News | Lung Imaging | July 18, 2016

CT Follow-up Sufficient for Some Lung Nodules

Study affirms that majority of individuals with nonsolid nodules identified on CT scans survive

lung cancer, nonsolid nodules, NSNs, CT scan follow-up, computed tomography, Claudia Henschke

July 18, 2016 — Annual low-dose computed-tomography (CT) screening can eliminate the need for biopsy or surgery in nonsolid lung nodules, according to a new study published online in the journal Radiology.

Nonsolid nodules (NSNs) are usually asymptomatic growths in the lung. Their name derives from the fact that the normal lung tissue is visible through the nodule on a CT image. NSNs are becoming a more common finding in the wake of recent guidelines from the Centers for Medicare & Medicaid Services (CMS) that recommend annual CT screening for longtime smokers. Surgical removal is one treatment option, even though NSNs are rarely life-threatening.

“When you biopsy a nonsolid nodule, it’s usually pre-malignant, noninvasive, or due to some other cause like infection or fibrosis,” said study co-author Claudia I. Henschke, M.D., Ph.D., from the Department of Radiology at Icahn School of Medicine at Mount Sinai in New York City.

In a study published previously in Radiology, Henschke and colleagues analyzed data from more than 57,000 participants in the International Early Lung Cancer Program (I-ELCAP), a worldwide initiative aimed at reducing deaths from lung cancer. They concluded that NSNs of any size could be followed with annual repeat CT scans, as any cancers found were at a very early stage and deaths among the study group were not due to those cancers.

For the new study, the researchers attempted to validate the I-ELCAP findings by looking at data from the National Lung Screening Trial (NLST), a large trial that compared low-dose CT with chest X-ray for lung cancer detection. They searched the NLST database to identify all participants who had at least one NSN on a CT scan and subsequently died of lung cancer.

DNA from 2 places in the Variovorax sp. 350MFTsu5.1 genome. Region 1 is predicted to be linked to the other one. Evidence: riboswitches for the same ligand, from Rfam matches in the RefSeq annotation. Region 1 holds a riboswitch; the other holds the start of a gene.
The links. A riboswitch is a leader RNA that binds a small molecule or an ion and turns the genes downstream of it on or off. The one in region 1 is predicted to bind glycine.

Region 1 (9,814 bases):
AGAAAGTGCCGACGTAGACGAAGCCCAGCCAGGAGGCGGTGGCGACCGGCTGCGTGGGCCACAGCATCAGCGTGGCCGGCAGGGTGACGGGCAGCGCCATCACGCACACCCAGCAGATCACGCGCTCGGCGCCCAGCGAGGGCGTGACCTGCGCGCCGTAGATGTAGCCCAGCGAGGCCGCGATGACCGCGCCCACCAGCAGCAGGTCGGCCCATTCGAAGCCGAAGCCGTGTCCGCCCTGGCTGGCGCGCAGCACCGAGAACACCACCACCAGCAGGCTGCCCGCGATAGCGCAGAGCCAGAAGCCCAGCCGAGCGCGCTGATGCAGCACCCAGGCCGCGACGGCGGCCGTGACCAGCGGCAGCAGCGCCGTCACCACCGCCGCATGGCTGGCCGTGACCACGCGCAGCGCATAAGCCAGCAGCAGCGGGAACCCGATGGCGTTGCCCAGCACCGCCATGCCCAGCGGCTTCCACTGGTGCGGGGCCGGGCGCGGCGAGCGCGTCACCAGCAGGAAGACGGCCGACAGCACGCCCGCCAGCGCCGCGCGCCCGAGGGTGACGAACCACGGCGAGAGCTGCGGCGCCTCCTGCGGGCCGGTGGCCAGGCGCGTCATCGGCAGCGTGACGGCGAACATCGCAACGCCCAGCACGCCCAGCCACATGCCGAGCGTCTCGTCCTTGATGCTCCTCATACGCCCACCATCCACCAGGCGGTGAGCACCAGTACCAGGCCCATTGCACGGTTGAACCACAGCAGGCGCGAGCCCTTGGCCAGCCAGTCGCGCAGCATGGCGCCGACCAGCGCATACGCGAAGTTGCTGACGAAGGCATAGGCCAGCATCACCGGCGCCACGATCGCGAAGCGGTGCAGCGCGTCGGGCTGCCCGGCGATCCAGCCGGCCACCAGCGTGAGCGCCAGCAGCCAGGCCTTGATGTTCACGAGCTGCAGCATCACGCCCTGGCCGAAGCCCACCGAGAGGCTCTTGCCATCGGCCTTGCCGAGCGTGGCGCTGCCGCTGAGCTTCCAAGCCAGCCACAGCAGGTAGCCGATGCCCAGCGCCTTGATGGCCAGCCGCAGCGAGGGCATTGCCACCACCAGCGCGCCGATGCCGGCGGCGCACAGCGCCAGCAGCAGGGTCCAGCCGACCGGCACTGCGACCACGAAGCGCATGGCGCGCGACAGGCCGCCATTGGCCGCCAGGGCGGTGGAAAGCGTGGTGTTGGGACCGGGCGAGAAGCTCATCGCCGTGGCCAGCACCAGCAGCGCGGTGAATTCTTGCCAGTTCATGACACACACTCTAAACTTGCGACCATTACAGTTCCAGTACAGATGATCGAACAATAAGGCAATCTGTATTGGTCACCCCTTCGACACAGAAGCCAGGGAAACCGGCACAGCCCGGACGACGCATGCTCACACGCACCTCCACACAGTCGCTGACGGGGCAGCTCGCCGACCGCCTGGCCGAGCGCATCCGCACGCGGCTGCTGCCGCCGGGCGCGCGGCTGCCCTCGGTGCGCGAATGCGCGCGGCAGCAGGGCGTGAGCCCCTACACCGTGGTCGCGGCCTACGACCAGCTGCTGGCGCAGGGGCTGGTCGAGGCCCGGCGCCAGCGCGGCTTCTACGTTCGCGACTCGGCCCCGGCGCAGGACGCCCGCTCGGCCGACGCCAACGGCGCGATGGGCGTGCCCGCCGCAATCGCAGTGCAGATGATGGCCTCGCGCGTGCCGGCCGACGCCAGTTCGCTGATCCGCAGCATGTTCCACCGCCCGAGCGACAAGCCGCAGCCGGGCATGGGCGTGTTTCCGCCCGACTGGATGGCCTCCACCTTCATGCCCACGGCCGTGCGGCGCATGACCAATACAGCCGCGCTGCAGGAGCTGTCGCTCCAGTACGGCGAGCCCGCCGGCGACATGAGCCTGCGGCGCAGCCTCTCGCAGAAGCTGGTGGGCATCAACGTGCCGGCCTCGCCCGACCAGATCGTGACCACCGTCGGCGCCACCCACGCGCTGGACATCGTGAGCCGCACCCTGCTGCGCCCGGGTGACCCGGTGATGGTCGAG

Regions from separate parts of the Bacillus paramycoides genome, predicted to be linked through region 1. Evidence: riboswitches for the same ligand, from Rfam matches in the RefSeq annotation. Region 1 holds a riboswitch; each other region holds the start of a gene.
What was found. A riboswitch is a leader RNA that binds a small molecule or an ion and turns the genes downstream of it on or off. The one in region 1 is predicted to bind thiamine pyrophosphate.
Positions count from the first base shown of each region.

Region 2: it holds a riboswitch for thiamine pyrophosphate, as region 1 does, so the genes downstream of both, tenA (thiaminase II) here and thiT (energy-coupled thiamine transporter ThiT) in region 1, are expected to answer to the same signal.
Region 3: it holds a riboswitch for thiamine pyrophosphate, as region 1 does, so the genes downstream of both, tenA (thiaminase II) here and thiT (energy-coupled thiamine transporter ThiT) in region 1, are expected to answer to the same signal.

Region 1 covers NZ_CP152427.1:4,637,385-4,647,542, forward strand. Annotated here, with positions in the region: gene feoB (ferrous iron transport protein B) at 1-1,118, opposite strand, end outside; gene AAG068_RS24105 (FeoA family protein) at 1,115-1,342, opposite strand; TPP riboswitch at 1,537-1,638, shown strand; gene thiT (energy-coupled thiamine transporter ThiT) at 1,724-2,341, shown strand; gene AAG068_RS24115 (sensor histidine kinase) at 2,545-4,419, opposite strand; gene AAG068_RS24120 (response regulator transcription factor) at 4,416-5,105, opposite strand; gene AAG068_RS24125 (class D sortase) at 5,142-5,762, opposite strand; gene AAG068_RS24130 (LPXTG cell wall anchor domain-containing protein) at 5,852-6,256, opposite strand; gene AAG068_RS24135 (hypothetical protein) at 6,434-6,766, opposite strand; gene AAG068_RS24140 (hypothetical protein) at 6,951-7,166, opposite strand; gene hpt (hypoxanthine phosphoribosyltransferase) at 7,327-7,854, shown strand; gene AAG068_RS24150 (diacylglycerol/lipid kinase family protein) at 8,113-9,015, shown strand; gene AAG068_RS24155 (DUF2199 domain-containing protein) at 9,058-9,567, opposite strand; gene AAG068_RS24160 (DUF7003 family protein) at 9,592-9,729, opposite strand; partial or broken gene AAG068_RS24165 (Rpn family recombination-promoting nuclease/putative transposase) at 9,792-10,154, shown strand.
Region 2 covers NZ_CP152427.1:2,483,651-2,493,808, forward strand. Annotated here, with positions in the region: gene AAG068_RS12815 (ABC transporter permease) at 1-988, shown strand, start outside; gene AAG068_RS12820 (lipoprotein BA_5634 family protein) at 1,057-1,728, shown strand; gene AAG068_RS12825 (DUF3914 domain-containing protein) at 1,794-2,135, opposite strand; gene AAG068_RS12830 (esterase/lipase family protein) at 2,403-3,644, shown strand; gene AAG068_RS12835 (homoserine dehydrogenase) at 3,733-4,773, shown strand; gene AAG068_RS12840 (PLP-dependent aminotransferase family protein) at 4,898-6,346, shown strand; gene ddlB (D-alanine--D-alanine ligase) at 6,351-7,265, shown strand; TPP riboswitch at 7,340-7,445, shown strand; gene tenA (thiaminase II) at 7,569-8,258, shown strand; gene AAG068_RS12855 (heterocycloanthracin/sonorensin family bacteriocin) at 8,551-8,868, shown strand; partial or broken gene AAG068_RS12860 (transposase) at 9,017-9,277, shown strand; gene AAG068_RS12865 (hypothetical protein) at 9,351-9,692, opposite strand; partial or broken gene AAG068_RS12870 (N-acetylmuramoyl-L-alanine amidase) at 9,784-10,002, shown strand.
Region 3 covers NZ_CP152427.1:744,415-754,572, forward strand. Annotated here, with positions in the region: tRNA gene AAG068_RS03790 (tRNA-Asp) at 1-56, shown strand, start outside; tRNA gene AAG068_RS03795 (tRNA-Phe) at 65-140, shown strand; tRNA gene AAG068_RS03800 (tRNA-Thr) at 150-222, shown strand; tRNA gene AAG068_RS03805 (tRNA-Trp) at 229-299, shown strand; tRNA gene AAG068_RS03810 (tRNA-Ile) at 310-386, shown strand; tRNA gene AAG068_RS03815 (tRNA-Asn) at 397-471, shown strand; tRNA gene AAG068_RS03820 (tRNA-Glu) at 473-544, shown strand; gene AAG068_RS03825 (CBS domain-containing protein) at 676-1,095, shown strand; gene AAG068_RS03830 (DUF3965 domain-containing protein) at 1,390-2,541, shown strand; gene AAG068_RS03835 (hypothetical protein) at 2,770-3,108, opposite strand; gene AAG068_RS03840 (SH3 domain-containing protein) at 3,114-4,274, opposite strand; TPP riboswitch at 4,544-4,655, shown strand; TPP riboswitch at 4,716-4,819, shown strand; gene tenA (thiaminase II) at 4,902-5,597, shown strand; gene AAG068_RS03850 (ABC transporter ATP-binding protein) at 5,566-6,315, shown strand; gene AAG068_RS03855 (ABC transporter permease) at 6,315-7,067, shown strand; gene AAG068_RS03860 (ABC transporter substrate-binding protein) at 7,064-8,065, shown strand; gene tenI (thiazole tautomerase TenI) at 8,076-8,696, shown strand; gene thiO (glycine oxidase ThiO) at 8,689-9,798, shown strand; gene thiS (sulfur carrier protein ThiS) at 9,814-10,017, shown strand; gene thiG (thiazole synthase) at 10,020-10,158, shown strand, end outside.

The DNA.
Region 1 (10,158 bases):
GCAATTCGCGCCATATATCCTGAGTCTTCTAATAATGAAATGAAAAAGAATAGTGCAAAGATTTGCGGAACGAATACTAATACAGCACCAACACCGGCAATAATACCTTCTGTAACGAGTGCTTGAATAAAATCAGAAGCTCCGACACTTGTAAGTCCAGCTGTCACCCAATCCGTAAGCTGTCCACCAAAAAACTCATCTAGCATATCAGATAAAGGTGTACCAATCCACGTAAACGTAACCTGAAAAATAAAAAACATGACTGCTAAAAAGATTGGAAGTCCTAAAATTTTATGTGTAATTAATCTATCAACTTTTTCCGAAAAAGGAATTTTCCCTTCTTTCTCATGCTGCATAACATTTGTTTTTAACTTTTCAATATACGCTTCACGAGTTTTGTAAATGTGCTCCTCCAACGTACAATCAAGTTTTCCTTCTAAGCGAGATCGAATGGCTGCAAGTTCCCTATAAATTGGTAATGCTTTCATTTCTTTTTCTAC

Among the 26,722 participants, 2,534, or 9.4 percent, had one or more NSNs. Of those, 48 died of lung cancer. Twenty-one of the 48 had no NSN in the cancerous lobe of the lung. A review of the remaining 27 cases found that death was unlikely to be caused by the NSN, as long as annual follow-up was done.

“The causes of death in this group were likely due to another solid or part-solid nodule in the same lobe of the lung,” said study lead author Rowena Yip, MPH, senior biostatistician at Icahn School of Medicine at Mount Sinai. “In the one death related to a growing nonsolid nodule, the time from prior CT to diagnosis was greater than three years.”

The new findings, along with previous research, could help spare patients from the costs, complications and stress of unnecessary biopsy and surgery.

“We think that we have enough data now to say that these nodules can safely be followed by annual CT scans and do not have to be biopsied or treated right away,” Henschke said. “Survival remains 100 percent as long as the nodules remain nonsolid, and for those that ultimately do progress, the one-year follow-up interval is short enough that they still remain entirely curable.”

Some NSNs go on to develop solid components, a change associated with a higher risk of being invasive cancer. The Mount Sinai researchers plan to study these part-solid nodules to learn more about optimal screening intervals and help improve the odds for people with lung cancer, the leading cause of cancer death in both men and women. Current screening guidelines cover only about 18 percent of people who end up dying from lung cancer, Henschke said, and leave out an important group: people who have had long-term exposure to secondhand smoke.

“We’re hoping that by making screening more efficient we will convince CMS to slowly broaden the guidelines to include others at risk, including those exposed to secondhand smoke,” Yip said.

For more information: www.pubs.rsna.org/journal/radiology

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